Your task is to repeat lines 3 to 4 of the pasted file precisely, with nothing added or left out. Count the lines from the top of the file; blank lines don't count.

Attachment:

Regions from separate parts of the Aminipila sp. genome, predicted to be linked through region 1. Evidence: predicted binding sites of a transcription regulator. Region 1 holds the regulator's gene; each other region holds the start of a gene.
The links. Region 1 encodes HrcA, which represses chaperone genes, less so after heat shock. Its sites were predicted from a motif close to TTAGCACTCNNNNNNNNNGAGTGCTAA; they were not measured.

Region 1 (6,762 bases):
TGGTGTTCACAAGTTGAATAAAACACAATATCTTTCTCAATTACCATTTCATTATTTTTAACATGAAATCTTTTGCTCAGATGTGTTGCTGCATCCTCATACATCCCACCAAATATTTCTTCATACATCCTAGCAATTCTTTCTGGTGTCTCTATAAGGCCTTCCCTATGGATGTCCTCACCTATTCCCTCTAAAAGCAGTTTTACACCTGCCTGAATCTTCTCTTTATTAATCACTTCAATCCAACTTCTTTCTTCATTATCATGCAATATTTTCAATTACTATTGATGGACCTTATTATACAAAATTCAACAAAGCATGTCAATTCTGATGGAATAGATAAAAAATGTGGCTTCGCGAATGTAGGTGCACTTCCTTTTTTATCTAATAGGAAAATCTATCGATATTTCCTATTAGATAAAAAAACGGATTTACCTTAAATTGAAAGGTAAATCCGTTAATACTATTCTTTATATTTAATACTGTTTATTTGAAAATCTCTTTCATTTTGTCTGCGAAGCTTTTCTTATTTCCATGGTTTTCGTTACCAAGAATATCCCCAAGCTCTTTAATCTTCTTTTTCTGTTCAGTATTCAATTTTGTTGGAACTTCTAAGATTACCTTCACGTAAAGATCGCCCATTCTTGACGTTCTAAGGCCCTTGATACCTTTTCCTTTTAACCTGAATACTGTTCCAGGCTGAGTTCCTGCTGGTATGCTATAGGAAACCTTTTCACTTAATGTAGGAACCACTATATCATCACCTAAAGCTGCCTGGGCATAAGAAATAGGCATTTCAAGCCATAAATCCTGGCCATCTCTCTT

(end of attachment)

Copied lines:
Region 1 (6,762 bases):
TGGTGTTCACAAGTTGAATAAAACACAATATCTTTCTCAATTACCATTTCATTATTTTTAACATGAAATCTTTTGCTCAGATGTGTTGCTGCATCCTCATACATCCCACCAAATATTTCTTCATACATCCTAGCAATTCTTTCTGGTGTCTCTATAAGGCCTTCCCTATGGATGTCCTCACCTATTCCCTCTAAAAGCAGTTTTACACCTGCCTGAATCTTCTCTTTATTAATCACTTCAATCCAACTTCTTTCTTCATTATCATGCAATATTTTCAATTACTATTGATGGACCTTATTATACAAAATTCAACAAAGCATGTCAATTCTGATGGAATAGATAAAAAATGTGGCTTCGCGAATGTAGGTGCACTTCCTTTTTTATCTAATAGGAAAATCTATCGATATTTCCTATTAGATAAAAAAACGGATTTACCTTAAATTGAAAGGTAAATCCGTTAATACTATTCTTTATATTTAATACTGTTTATTTGAAAATCTCTTTCATTTTGTCTGCGAAGCTTTTCTTATTTCCATGGTTTTCGTTACCAAGAATATCCCCAAGCTCTTTAATCTTCTTTTTCTGTTCAGTATTCAATTTTGTTGGAACTTCTAAGATTACCTTCACGTAAAGATCGCCCATTCTTGACGTTCTAAGGCCCTTGATACCTTTTCCTTTTAACCTGAATACTGTTCCAGGCTGAGTTCCTGCTGGTATGCTATAGGAAACCTTTTCACTTAATGTAGGAACCACTATATCATCACCTAAAGCTGCCTGGGCATAAGAAATAGGCATTTCAAGCCATAAATCCTGGCCATCTCTCTT